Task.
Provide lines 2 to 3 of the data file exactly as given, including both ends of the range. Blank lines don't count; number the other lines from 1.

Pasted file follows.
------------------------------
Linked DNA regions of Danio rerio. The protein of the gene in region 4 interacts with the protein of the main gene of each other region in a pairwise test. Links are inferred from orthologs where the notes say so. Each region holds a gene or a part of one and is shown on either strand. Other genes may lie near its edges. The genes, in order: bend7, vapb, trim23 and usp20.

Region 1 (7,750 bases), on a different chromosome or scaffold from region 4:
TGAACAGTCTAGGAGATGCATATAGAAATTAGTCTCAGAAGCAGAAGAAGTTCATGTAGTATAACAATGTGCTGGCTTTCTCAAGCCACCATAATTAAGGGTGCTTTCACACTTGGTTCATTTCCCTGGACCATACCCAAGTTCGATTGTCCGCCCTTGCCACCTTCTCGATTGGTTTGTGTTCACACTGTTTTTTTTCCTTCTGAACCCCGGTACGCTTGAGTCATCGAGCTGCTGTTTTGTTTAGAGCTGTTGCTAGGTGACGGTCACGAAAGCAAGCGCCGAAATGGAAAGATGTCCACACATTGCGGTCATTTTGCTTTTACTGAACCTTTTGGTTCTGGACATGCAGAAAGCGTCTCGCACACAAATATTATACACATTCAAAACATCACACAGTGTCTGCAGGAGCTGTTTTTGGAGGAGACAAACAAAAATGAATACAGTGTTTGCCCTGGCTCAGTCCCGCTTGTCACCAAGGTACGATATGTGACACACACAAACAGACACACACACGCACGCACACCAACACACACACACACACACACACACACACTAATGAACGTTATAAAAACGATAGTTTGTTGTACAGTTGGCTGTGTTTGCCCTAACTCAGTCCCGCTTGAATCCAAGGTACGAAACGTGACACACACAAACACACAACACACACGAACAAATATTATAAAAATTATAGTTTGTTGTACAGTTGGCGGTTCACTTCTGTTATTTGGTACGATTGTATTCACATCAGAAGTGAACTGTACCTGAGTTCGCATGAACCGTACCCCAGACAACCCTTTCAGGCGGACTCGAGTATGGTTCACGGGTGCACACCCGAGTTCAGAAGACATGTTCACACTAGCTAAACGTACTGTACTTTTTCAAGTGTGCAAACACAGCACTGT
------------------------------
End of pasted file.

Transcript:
Region 1 (7,750 bases), on a different chromosome or scaffold from region 4:
TGAACAGTCTAGGAGATGCATATAGAAATTAGTCTCAGAAGCAGAAGAAGTTCATGTAGTATAACAATGTGCTGGCTTTCTCAAGCCACCATAATTAAGGGTGCTTTCACACTTGGTTCATTTCCCTGGACCATACCCAAGTTCGATTGTCCGCCCTTGCCACCTTCTCGATTGGTTTGTGTTCACACTGTTTTTTTTCCTTCTGAACCCCGGTACGCTTGAGTCATCGAGCTGCTGTTTTGTTTAGAGCTGTTGCTAGGTGACGGTCACGAAAGCAAGCGCCGAAATGGAAAGATGTCCACACATTGCGGTCATTTTGCTTTTACTGAACCTTTTGGTTCTGGACATGCAGAAAGCGTCTCGCACACAAATATTATACACATTCAAAACATCACACAGTGTCTGCAGGAGCTGTTTTTGGAGGAGACAAACAAAAATGAATACAGTGTTTGCCCTGGCTCAGTCCCGCTTGTCACCAAGGTACGATATGTGACACACACAAACAGACACACACACGCACGCACACCAACACACACACACACACACACACACACACTAATGAACGTTATAAAAACGATAGTTTGTTGTACAGTTGGCTGTGTTTGCCCTAACTCAGTCCCGCTTGAATCCAAGGTACGAAACGTGACACACACAAACACACAACACACACGAACAAATATTATAAAAATTATAGTTTGTTGTACAGTTGGCGGTTCACTTCTGTTATTTGGTACGATTGTATTCACATCAGAAGTGAACTGTACCTGAGTTCGCATGAACCGTACCCCAGACAACCCTTTCAGGCGGACTCGAGTATGGTTCACGGGTGCACACCCGAGTTCAGAAGACATGTTCACACTAGCTAAACGTACTGTACTTTTTCAAGTGTGCAAACACAGCACTGT